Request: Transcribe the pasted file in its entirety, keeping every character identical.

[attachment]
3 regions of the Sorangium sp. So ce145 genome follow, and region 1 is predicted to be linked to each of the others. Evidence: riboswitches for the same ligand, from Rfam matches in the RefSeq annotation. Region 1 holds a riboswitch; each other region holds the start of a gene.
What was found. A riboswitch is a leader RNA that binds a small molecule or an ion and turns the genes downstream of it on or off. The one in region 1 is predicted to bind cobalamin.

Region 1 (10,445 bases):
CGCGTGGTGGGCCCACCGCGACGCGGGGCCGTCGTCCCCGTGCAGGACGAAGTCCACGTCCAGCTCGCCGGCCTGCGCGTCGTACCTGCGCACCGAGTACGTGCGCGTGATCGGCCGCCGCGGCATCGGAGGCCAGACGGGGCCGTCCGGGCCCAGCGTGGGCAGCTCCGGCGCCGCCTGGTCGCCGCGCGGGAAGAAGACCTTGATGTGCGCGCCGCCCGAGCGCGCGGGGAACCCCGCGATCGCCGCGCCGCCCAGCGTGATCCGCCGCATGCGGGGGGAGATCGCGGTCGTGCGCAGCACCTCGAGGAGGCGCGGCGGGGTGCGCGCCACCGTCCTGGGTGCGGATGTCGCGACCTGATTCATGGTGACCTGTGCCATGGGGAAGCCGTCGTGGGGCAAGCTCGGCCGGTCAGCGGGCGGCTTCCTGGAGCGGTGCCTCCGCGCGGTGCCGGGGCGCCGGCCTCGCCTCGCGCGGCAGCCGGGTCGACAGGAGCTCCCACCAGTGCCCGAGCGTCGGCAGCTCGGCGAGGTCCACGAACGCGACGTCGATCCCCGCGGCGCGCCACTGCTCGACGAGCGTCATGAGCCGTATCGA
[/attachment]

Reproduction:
3 regions of the Sorangium sp. So ce145 genome follow, and region 1 is predicted to be linked to each of the others. Evidence: riboswitches for the same ligand, from Rfam matches in the RefSeq annotation. Region 1 holds a riboswitch; each other region holds the start of a gene.
What was found. A riboswitch is a leader RNA that binds a small molecule or an ion and turns the genes downstream of it on or off. The one in region 1 is predicted to bind cobalamin.

Region 1 (10,445 bases):
CGCGTGGTGGGCCCACCGCGACGCGGGGCCGTCGTCCCCGTGCAGGACGAAGTCCACGTCCAGCTCGCCGGCCTGCGCGTCGTACCTGCGCACCGAGTACGTGCGCGTGATCGGCCGCCGCGGCATCGGAGGCCAGACGGGGCCGTCCGGGCCCAGCGTGGGCAGCTCCGGCGCCGCCTGGTCGCCGCGCGGGAAGAAGACCTTGATGTGCGCGCCGCCCGAGCGCGCGGGGAACCCCGCGATCGCCGCGCCGCCCAGCGTGATCCGCCGCATGCGGGGGGAGATCGCGGTCGTGCGCAGCACCTCGAGGAGGCGCGGCGGGGTGCGCGCCACCGTCCTGGGTGCGGATGTCGCGACCTGATTCATGGTGACCTGTGCCATGGGGAAGCCGTCGTGGGGCAAGCTCGGCCGGTCAGCGGGCGGCTTCCTGGAGCGGTGCCTCCGCGCGGTGCCGGGGCGCCGGCCTCGCCTCGCGCGGCAGCCGGGTCGACAGGAGCTCCCACCAGTGCCCGAGCGTCGGCAGCTCGGCGAGGTCCACGAACGCGACGTCGATCCCCGCGGCGCGCCACTGCTCGACGAGCGTCATGAGCCGTATCGA